• Limit the number of workers, and the time workers must spend in areas where dust and silica levels may be elevated, and consider ways to perform dusty operations remotely to completely remove employees from these areas.

• Apply fresh water to roads and around the well site to reduce the dust.

Practices that involve equipment changes:

• Enclose points where dust is released. Install thick plastic stilling or staging curtains around the bottom sides of the sand movers to limit dusts released from belt operation. Enclosures can also be added along and at the ends of the sand transfer belt.

• Where possible, use enclosed cabs or booths. Consider configuring operator cabs and booths with HEPA filtration and climate controls to further protect workers.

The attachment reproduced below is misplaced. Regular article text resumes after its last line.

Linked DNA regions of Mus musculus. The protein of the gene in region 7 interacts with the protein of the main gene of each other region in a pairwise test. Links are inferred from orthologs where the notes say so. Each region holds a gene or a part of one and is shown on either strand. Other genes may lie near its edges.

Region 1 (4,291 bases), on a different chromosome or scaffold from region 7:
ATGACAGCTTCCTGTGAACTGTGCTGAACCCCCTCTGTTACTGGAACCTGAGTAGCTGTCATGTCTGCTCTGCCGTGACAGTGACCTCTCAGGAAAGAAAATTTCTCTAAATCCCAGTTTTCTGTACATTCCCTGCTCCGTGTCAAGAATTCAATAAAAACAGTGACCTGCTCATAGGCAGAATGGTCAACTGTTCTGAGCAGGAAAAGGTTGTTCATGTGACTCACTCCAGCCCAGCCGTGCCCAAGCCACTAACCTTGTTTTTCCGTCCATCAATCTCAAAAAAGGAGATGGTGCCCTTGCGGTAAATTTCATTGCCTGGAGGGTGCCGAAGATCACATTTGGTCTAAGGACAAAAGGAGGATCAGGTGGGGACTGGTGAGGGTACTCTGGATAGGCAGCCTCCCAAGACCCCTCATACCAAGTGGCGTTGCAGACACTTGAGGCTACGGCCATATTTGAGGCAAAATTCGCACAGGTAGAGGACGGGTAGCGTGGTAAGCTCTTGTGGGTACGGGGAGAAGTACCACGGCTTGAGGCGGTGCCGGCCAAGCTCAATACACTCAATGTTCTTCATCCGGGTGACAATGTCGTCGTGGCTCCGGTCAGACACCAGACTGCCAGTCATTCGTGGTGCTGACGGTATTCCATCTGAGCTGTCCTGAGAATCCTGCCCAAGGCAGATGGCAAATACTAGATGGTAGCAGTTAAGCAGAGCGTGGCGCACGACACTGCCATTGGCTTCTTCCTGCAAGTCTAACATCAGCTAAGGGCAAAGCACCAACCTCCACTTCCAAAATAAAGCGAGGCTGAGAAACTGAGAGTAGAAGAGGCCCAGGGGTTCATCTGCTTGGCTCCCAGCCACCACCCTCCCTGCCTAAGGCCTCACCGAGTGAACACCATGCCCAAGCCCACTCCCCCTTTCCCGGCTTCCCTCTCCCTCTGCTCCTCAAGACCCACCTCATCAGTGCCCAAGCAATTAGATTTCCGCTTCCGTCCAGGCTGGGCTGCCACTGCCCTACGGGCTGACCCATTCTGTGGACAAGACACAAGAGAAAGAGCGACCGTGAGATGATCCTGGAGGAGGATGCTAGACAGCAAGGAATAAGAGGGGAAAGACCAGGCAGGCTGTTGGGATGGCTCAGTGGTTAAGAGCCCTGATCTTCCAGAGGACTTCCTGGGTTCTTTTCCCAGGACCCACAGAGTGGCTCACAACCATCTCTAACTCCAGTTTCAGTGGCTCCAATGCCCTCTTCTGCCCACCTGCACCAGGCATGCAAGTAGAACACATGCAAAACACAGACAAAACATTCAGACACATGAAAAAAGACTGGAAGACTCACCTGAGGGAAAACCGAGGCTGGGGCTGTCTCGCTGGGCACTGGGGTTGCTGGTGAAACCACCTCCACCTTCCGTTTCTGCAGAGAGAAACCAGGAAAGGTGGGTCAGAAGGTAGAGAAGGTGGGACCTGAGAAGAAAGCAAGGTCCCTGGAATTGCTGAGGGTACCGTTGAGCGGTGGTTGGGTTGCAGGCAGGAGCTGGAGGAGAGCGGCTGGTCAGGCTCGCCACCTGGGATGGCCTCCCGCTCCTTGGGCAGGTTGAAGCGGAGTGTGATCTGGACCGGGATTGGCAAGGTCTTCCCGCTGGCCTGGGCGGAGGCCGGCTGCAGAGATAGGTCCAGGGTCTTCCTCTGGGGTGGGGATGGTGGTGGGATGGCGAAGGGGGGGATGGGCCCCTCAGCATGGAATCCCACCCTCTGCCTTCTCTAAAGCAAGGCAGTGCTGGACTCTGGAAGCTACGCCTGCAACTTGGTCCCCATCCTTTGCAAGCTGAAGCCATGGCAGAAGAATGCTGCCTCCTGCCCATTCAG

• Use local exhaust ventilation to collect silica-containing dusts and prevent dust escape. Install dust collection systems onto machines or equipment that can release dust.

• Replace transfer belts with screw augers on sand movers in new designs or retrofits. Dust can be released from the sand moving belt under the sand movers from the actions of belt movement or vibration. Moving sand through an auger system rather than a belt will help contain the sand and reduce dust release. 

Provide respiratory protection

When engineering and work practices controls are not feasible, while they are being implemented, or when they do not reduce silica exposures below OSHA PELs, employers must provide workers with respirators. Whenever respirators are used, the employer must have a respiratory protection program that meets the requirements of OSHA’s Respiratory Protection Standard (29 CFR 1910.134). This program must include proper respirator selection, fit testing, medical evaluations and training.